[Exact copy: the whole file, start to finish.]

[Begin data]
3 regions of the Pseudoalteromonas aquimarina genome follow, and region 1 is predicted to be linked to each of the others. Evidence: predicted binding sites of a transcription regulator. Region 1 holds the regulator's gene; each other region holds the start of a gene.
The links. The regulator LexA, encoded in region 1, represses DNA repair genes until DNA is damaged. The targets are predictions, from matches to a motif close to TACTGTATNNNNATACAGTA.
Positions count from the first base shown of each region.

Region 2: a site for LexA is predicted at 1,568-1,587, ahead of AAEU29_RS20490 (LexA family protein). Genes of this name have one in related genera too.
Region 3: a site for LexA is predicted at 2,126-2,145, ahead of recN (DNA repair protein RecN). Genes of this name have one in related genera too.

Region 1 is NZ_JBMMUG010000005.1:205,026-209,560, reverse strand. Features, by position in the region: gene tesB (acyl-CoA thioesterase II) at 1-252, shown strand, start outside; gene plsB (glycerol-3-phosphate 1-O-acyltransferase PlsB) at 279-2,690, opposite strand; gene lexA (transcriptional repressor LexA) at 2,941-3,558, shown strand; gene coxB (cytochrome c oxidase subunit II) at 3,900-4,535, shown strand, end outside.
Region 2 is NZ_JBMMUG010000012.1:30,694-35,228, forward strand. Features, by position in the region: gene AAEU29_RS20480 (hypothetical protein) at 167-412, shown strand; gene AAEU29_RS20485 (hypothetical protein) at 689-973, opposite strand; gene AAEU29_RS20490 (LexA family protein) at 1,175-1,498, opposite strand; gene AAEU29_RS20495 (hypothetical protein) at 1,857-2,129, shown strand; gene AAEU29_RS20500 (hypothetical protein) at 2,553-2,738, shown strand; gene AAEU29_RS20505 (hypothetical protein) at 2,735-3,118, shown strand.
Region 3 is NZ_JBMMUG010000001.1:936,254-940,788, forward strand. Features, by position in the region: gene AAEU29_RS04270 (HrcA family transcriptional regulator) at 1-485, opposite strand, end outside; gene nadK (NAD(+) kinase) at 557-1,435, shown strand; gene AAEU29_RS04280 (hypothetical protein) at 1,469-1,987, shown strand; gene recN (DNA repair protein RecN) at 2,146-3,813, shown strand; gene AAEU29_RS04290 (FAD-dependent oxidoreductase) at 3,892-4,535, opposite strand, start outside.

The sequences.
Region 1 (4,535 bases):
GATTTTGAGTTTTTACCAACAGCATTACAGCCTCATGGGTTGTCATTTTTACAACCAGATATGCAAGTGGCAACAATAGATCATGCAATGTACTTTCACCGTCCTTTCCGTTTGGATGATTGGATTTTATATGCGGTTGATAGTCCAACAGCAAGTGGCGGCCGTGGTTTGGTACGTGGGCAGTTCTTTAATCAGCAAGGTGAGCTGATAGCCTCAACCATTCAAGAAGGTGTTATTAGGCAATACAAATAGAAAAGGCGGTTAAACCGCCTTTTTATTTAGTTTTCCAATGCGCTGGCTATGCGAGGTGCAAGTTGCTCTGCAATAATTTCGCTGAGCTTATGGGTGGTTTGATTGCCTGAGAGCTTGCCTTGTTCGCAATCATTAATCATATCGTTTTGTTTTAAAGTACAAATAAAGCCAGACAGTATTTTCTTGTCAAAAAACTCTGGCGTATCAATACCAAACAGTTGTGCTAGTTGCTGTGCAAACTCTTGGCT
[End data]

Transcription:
3 regions of the Pseudoalteromonas aquimarina genome follow, and region 1 is predicted to be linked to each of the others. Evidence: predicted binding sites of a transcription regulator. Region 1 holds the regulator's gene; each other region holds the start of a gene.
The links. The regulator LexA, encoded in region 1, represses DNA repair genes until DNA is damaged. The targets are predictions, from matches to a motif close to TACTGTATNNNNATACAGTA.
Positions count from the first base shown of each region.

Region 2: a site for LexA is predicted at 1,568-1,587, ahead of AAEU29_RS20490 (LexA family protein). Genes of this name have one in related genera too.
Region 3: a site for LexA is predicted at 2,126-2,145, ahead of recN (DNA repair protein RecN). Genes of this name have one in related genera too.

Region 1 is NZ_JBMMUG010000005.1:205,026-209,560, reverse strand. Features, by position in the region: gene tesB (acyl-CoA thioesterase II) at 1-252, shown strand, start outside; gene plsB (glycerol-3-phosphate 1-O-acyltransferase PlsB) at 279-2,690, opposite strand; gene lexA (transcriptional repressor LexA) at 2,941-3,558, shown strand; gene coxB (cytochrome c oxidase subunit II) at 3,900-4,535, shown strand, end outside.
Region 2 is NZ_JBMMUG010000012.1:30,694-35,228, forward strand. Features, by position in the region: gene AAEU29_RS20480 (hypothetical protein) at 167-412, shown strand; gene AAEU29_RS20485 (hypothetical protein) at 689-973, opposite strand; gene AAEU29_RS20490 (LexA family protein) at 1,175-1,498, opposite strand; gene AAEU29_RS20495 (hypothetical protein) at 1,857-2,129, shown strand; gene AAEU29_RS20500 (hypothetical protein) at 2,553-2,738, shown strand; gene AAEU29_RS20505 (hypothetical protein) at 2,735-3,118, shown strand.
Region 3 is NZ_JBMMUG010000001.1:936,254-940,788, forward strand. Features, by position in the region: gene AAEU29_RS04270 (HrcA family transcriptional regulator) at 1-485, opposite strand, end outside; gene nadK (NAD(+) kinase) at 557-1,435, shown strand; gene AAEU29_RS04280 (hypothetical protein) at 1,469-1,987, shown strand; gene recN (DNA repair protein RecN) at 2,146-3,813, shown strand; gene AAEU29_RS04290 (FAD-dependent oxidoreductase) at 3,892-4,535, opposite strand, start outside.

The sequences.
Region 1 (4,535 bases):
GATTTTGAGTTTTTACCAACAGCATTACAGCCTCATGGGTTGTCATTTTTACAACCAGATATGCAAGTGGCAACAATAGATCATGCAATGTACTTTCACCGTCCTTTCCGTTTGGATGATTGGATTTTATATGCGGTTGATAGTCCAACAGCAAGTGGCGGCCGTGGTTTGGTACGTGGGCAGTTCTTTAATCAGCAAGGTGAGCTGATAGCCTCAACCATTCAAGAAGGTGTTATTAGGCAATACAAATAGAAAAGGCGGTTAAACCGCCTTTTTATTTAGTTTTCCAATGCGCTGGCTATGCGAGGTGCAAGTTGCTCTGCAATAATTTCGCTGAGCTTATGGGTGGTTTGATTGCCTGAGAGCTTGCCTTGTTCGCAATCATTAATCATATCGTTTTGTTTTAAAGTACAAATAAAGCCAGACAGTATTTTCTTGTCAAAAAACTCTGGCGTATCAATACCAAACAGTTGTGCTAGTTGCTGTGCAAACTCTTGGCT